Jesus was kind and considerate. We can say without fear of contradiction that Pharisee Sanhedrists like Nicodemus and publicans like Zacchaeus found Him eminently approachable — whether they came to Him in the dead of night or tried only to get close by climbing a tree. For hypocrites, it’s true, Jesus had little patience. He was scathing in His denunciation of those who for pretense made long prayers; who made broad their phylacteries; who, like whited sepulchers, were beautiful to outward appearances but within were full of dead men’s bones. But, for the rest, no one, whether high or low, rich or poor, ever came to Jesus and found Him anything other than humble in His demeanor and kind in His speech. He had compassion for sinners and was a companion of publicans.
This was a source of irritation to the Pharisees, whose attitude over against sinners was that “this people who knoweth not the law are cursed” (John 7:49). They tried, in fact, on one occasion, to use what they knew to be Jesus’ attitude toward sinners as a means to bring Him down. Christ was in Jerusalem at the time, for the celebration of the Feast of Tabernacles. Early in the morning He had come to the temple and sat down to teach the people (John 8:2). Apparently, His enemies on this occasion made a point of waiting until He had quite an audience before they themselves come on the scene. Then, when the moment seemed propitious, they stepped forward with a question. Pointing toward a woman they had brought with them, they said, “Master, this woman was taken in adultery, in the very act. Now Moses in the law commanded us, that such should be stoned: but what sayest thou?”
Adultery — a terrible sin, right? Indeed, it is. How serious it is in the eyes of the Holy God is clear from the fact that God, as the Pharisees were careful to point out to Jesus, had made it a crime punishable by death. And there was no question either, in this instance, about the guilt of the accused party. There were eye-witnesses. A clear-cut case if ever there was one!
Now, what was the attitude of the Pharisees toward such a sinner as this? Were they concerned about her wellbeing? Did they desire her repentance, her salvation? These Pharisees were they who “shut up the kingdom of heaven against men” — who neither entered themselves nor suffered those who were entering to go in (Matt. 23:13). These were they who uttered long prayers. . .and devoured widow’s houses (Matt. 23:14), who were careful to tithe mint and anise and cummin, but “omitted the weightier matters of the law, judgment, mercy, and faith” (Matt. 23:23). The letter of the law, that’s what interested them. Ordinarily, therefore, in a case like this, they were intent only on gaining a conviction and passing a sentence in accord with the law. Yes, make justice swift and sure. . .that’s what must be done! Make an example of the guilty one; let the rabble know what happens to those who transgress the law! That’ll teach them to toe the line! Tender compassion for sinners was foreign to them. Yet, these blind leaders no doubt prided themselves in being scrupulous caretakers of the law. The Lord should be pleased with their carefulness!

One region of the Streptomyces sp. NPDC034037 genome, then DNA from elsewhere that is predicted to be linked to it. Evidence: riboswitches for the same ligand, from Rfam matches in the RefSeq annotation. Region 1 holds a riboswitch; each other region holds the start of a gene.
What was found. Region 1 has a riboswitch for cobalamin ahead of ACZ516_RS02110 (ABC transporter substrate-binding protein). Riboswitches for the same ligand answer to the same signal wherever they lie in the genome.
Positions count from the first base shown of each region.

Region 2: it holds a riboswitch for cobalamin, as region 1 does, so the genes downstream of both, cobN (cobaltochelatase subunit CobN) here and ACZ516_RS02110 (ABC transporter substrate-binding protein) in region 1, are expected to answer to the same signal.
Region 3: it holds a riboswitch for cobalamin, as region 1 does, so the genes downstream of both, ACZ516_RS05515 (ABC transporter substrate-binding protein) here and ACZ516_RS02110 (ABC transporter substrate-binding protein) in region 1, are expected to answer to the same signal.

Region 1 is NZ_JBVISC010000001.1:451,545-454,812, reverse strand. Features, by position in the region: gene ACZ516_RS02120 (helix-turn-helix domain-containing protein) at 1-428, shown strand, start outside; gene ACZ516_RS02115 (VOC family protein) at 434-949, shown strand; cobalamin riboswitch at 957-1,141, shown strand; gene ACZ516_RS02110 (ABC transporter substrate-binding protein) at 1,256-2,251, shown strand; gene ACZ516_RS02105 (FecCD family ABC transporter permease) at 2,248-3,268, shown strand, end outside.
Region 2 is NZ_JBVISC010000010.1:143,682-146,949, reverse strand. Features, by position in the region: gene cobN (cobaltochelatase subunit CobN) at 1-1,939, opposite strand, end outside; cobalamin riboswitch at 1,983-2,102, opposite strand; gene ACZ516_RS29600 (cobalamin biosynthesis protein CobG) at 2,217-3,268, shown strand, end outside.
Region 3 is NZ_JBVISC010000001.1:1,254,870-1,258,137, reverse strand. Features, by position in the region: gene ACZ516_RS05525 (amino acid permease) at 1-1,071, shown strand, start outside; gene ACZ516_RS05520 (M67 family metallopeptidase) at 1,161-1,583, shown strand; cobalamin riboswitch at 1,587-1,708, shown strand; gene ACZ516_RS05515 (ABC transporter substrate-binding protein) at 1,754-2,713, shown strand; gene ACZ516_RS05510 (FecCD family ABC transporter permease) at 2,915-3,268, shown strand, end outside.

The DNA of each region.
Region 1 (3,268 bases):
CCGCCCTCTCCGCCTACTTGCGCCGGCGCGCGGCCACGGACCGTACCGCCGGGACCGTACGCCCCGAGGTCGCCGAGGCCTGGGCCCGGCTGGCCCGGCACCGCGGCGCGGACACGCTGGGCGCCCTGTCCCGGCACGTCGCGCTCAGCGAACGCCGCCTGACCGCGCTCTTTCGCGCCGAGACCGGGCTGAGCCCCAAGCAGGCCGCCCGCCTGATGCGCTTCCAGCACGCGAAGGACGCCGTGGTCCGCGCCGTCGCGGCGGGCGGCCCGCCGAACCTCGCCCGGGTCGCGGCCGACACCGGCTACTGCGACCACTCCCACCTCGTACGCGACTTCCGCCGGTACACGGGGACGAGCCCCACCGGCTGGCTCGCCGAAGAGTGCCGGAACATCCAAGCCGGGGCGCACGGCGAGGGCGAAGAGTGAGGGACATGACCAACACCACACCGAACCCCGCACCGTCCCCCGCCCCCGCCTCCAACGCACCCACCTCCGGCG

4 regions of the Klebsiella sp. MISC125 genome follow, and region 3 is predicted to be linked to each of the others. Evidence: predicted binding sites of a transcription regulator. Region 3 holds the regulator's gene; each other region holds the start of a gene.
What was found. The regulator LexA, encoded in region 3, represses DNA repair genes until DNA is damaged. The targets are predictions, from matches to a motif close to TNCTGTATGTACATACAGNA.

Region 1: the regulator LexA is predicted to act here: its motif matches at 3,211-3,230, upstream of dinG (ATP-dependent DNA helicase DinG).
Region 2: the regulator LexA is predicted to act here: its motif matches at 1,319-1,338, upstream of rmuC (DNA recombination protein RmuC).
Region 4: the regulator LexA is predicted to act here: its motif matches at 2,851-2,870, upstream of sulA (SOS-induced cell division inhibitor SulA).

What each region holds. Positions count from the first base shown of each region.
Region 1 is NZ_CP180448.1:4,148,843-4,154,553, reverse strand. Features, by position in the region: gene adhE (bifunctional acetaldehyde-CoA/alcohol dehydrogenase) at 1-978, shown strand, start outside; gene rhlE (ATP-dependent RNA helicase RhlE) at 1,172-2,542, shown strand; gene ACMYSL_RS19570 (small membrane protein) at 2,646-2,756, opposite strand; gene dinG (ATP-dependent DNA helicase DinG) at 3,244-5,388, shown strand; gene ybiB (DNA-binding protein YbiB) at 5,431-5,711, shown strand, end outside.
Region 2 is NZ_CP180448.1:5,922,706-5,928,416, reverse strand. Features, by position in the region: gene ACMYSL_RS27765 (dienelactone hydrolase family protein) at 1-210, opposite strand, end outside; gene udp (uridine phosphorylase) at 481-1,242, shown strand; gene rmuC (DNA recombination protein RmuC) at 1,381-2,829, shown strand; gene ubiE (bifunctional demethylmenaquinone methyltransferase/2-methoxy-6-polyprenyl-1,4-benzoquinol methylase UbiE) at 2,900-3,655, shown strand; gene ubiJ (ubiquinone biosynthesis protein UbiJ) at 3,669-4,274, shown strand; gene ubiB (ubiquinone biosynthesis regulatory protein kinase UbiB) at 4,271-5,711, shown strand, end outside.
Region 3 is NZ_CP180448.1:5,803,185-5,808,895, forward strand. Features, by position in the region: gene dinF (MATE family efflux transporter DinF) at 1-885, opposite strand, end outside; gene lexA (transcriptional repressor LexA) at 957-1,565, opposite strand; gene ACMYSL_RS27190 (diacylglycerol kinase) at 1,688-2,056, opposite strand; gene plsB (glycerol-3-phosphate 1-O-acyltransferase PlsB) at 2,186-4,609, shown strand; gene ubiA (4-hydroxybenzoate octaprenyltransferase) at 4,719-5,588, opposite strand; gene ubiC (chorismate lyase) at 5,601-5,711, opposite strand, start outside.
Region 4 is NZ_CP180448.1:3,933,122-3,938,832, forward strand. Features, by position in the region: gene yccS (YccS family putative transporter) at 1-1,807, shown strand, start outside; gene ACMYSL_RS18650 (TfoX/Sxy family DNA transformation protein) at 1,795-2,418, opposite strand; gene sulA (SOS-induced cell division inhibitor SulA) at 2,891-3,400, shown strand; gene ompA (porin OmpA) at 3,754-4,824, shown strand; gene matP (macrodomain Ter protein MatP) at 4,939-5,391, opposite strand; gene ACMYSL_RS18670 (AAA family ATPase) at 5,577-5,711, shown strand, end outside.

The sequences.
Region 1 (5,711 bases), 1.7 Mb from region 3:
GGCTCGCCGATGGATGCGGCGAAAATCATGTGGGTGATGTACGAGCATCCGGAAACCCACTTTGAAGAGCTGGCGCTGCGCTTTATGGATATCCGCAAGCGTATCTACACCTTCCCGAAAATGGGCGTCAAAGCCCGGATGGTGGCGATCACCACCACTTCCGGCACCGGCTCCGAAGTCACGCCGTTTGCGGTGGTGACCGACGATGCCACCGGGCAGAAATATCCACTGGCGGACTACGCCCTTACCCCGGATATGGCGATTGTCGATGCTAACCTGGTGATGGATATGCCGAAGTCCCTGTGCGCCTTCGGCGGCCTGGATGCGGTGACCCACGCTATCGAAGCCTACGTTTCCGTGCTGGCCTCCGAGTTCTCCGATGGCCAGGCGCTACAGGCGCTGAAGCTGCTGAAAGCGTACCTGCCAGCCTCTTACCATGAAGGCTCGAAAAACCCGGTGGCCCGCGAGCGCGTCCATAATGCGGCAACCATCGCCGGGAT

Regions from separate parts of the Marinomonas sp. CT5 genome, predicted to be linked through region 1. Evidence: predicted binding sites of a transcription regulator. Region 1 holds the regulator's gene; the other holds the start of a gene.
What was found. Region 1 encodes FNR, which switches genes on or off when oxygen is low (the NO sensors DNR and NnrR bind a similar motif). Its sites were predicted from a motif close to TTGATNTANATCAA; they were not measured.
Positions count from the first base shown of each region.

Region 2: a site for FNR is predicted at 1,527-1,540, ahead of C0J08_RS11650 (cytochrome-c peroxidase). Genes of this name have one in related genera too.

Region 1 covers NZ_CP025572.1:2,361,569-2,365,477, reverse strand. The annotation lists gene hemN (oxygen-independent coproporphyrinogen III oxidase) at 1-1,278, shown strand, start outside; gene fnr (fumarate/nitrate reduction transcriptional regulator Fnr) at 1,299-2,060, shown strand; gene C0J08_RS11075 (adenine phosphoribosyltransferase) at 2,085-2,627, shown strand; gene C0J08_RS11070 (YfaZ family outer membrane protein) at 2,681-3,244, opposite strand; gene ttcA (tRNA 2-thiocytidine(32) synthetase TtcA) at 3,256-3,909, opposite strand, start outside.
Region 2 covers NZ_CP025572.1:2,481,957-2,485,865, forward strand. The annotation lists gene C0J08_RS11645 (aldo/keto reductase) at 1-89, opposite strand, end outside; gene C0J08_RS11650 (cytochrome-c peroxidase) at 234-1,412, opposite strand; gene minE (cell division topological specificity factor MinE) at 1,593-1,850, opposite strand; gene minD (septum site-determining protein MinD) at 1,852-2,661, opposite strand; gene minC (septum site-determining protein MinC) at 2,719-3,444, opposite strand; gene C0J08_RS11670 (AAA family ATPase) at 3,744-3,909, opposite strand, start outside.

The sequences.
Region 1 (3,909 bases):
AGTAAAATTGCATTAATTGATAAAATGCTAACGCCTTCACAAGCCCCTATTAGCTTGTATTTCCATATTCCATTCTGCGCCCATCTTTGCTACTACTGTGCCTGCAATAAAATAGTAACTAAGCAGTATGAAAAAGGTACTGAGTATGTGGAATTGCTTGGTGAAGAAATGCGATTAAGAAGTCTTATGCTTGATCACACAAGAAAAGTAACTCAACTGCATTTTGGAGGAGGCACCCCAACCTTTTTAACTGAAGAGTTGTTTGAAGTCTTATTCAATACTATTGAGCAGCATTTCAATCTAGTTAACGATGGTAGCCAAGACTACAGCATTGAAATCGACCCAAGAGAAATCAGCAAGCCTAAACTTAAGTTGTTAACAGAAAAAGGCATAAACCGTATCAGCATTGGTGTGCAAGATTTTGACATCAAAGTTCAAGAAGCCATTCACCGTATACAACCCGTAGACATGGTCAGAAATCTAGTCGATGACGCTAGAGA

On this occasion, however, they were not even interested in that. If they were, they would have brought her, not to Jesus, but to the judges. They were shamelessly using this woman, and her sin and guilt, in an attempt to maneuver Jesus into what they hoped would-be for Him a no-win situation. They would force Him to make a choice which could only be unpopular (if He answered one way) or improper (if He answered the other). “Here’s a woman taken in adultery,” they said. “The law says such and such. What do you say, Jesus?”